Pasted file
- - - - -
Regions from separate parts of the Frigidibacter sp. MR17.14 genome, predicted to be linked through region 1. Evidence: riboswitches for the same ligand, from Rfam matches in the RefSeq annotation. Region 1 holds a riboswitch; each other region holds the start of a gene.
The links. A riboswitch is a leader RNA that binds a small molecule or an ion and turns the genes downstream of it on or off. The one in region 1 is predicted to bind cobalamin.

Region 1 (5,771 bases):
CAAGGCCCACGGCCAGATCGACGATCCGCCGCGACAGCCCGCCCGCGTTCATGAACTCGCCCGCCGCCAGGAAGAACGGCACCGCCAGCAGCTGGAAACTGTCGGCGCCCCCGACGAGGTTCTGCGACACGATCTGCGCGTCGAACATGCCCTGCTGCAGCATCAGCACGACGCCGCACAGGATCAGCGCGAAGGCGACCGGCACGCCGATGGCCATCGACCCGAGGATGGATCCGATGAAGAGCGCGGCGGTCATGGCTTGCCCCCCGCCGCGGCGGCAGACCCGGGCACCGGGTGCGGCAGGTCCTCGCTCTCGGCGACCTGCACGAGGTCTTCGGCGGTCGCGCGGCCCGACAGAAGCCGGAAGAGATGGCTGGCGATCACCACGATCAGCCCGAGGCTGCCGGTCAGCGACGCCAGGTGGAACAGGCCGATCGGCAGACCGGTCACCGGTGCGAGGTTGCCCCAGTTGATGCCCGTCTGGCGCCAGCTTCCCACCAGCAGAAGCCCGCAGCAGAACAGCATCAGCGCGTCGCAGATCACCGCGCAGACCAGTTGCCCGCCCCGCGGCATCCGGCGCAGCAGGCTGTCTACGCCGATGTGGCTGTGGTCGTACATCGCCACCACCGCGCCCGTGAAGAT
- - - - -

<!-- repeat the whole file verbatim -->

Regions from separate parts of the Frigidibacter sp. MR17.14 genome, predicted to be linked through region 1. Evidence: riboswitches for the same ligand, from Rfam matches in the RefSeq annotation. Region 1 holds a riboswitch; each other region holds the start of a gene.
The links. A riboswitch is a leader RNA that binds a small molecule or an ion and turns the genes downstream of it on or off. The one in region 1 is predicted to bind cobalamin.

Region 1 (5,771 bases):
CAAGGCCCACGGCCAGATCGACGATCCGCCGCGACAGCCCGCCCGCGTTCATGAACTCGCCCGCCGCCAGGAAGAACGGCACCGCCAGCAGCTGGAAACTGTCGGCGCCCCCGACGAGGTTCTGCGACACGATCTGCGCGTCGAACATGCCCTGCTGCAGCATCAGCACGACGCCGCACAGGATCAGCGCGAAGGCGACCGGCACGCCGATGGCCATCGACCCGAGGATGGATCCGATGAAGAGCGCGGCGGTCATGGCTTGCCCCCCGCCGCGGCGGCAGACCCGGGCACCGGGTGCGGCAGGTCCTCGCTCTCGGCGACCTGCACGAGGTCTTCGGCGGTCGCGCGGCCCGACAGAAGCCGGAAGAGATGGCTGGCGATCACCACGATCAGCCCGAGGCTGCCGGTCAGCGACGCCAGGTGGAACAGGCCGATCGGCAGACCGGTCACCGGTGCGAGGTTGCCCCAGTTGATGCCCGTCTGGCGCCAGCTTCCCACCAGCAGAAGCCCGCAGCAGAACAGCATCAGCGCGTCGCAGATCACCGCGCAGACCAGTTGCCCGCCCCGCGGCATCCGGCGCAGCAGGCTGTCTACGCCGATGTGGCTGTGGTCGTACATCGCCACCACCGCGCCCGTGAAGAT